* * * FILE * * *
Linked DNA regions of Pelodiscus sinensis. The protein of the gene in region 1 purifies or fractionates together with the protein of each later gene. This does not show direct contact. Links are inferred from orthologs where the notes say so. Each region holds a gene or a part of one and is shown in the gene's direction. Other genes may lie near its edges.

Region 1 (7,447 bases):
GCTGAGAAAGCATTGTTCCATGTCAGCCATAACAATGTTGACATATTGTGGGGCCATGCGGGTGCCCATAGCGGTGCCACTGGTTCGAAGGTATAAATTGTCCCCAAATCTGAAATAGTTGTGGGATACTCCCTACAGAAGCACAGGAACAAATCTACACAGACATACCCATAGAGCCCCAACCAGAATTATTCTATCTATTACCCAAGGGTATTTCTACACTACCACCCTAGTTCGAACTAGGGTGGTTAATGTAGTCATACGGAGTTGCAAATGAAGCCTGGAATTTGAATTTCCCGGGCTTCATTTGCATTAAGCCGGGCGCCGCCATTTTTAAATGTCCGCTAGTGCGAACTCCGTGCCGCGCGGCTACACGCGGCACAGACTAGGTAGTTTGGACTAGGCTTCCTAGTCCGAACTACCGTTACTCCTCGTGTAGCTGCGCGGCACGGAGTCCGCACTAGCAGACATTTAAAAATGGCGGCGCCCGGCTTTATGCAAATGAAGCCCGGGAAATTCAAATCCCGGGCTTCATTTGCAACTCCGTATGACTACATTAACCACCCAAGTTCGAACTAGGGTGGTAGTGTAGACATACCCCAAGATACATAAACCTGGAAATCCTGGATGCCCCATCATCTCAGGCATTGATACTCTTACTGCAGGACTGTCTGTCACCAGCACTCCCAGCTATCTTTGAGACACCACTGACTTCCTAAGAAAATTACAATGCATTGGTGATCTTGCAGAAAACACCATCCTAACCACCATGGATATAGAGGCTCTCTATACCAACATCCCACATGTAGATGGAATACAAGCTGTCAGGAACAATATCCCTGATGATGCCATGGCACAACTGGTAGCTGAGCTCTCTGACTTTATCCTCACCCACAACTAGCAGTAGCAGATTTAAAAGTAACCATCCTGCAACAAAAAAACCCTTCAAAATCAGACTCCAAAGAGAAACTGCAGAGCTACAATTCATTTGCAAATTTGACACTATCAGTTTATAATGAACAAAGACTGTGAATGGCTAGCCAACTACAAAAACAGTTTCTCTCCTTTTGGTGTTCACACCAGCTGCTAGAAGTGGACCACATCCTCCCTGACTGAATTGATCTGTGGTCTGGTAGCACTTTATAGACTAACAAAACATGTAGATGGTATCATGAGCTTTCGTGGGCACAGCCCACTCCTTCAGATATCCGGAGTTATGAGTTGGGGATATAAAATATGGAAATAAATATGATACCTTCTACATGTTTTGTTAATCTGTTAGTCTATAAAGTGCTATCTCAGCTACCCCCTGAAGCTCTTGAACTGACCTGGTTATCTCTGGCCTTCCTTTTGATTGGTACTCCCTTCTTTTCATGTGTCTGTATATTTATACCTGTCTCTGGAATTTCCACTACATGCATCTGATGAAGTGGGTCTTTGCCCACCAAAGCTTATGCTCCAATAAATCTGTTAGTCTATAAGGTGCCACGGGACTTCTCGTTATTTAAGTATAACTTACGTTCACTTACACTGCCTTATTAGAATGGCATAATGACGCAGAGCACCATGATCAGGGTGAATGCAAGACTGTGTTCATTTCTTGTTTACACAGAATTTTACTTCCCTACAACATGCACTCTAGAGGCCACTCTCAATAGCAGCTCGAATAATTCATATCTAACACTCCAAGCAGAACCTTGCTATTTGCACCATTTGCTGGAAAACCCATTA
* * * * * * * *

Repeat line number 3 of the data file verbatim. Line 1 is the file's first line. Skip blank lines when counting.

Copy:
GCTGAGAAAGCATTGTTCCATGTCAGCCATAACAATGTTGACATATTGTGGGGCCATGCGGGTGCCCATAGCGGTGCCACTGGTTCGAAGGTATAAATTGTCCCCAAATCTGAAATAGTTGTGGGATACTCCCTACAGAAGCACAGGAACAAATCTACACAGACATACCCATAGAGCCCCAACCAGAATTATTCTATCTATTACCCAAGGGTATTTCTACACTACCACCCTAGTTCGAACTAGGGTGGTTAATGTAGTCATACGGAGTTGCAAATGAAGCCTGGAATTTGAATTTCCCGGGCTTCATTTGCATTAAGCCGGGCGCCGCCATTTTTAAATGTCCGCTAGTGCGAACTCCGTGCCGCGCGGCTACACGCGGCACAGACTAGGTAGTTTGGACTAGGCTTCCTAGTCCGAACTACCGTTACTCCTCGTGTAGCTGCGCGGCACGGAGTCCGCACTAGCAGACATTTAAAAATGGCGGCGCCCGGCTTTATGCAAATGAAGCCCGGGAAATTCAAATCCCGGGCTTCATTTGCAACTCCGTATGACTACATTAACCACCCAAGTTCGAACTAGGGTGGTAGTGTAGACATACCCCAAGATACATAAACCTGGAAATCCTGGATGCCCCATCATCTCAGGCATTGATACTCTTACTGCAGGACTGTCTGTCACCAGCACTCCCAGCTATCTTTGAGACACCACTGACTTCCTAAGAAAATTACAATGCATTGGTGATCTTGCAGAAAACACCATCCTAACCACCATGGATATAGAGGCTCTCTATACCAACATCCCACATGTAGATGGAATACAAGCTGTCAGGAACAATATCCCTGATGATGCCATGGCACAACTGGTAGCTGAGCTCTCTGACTTTATCCTCACCCACAACTAGCAGTAGCAGATTTAAAAGTAACCATCCTGCAACAAAAAAACCCTTCAAAATCAGACTCCAAAGAGAAACTGCAGAGCTACAATTCATTTGCAAATTTGACACTATCAGTTTATAATGAACAAAGACTGTGAATGGCTAGCCAACTACAAAAACAGTTTCTCTCCTTTTGGTGTTCACACCAGCTGCTAGAAGTGGACCACATCCTCCCTGACTGAATTGATCTGTGGTCTGGTAGCACTTTATAGACTAACAAAACATGTAGATGGTATCATGAGCTTTCGTGGGCACAGCCCACTCCTTCAGATATCCGGAGTTATGAGTTGGGGATATAAAATATGGAAATAAATATGATACCTTCTACATGTTTTGTTAATCTGTTAGTCTATAAAGTGCTATCTCAGCTACCCCCTGAAGCTCTTGAACTGACCTGGTTATCTCTGGCCTTCCTTTTGATTGGTACTCCCTTCTTTTCATGTGTCTGTATATTTATACCTGTCTCTGGAATTTCCACTACATGCATCTGATGAAGTGGGTCTTTGCCCACCAAAGCTTATGCTCCAATAAATCTGTTAGTCTATAAGGTGCCACGGGACTTCTCGTTATTTAAGTATAACTTACGTTCACTTACACTGCCTTATTAGAATGGCATAATGACGCAGAGCACCATGATCAGGGTGAATGCAAGACTGTGTTCATTTCTTGTTTACACAGAATTTTACTTCCCTACAACATGCACTCTAGAGGCCACTCTCAATAGCAGCTCGAATAATTCATATCTAACACTCCAAGCAGAACCTTGCTATTTGCACCATTTGCTGGAAAACCCATTA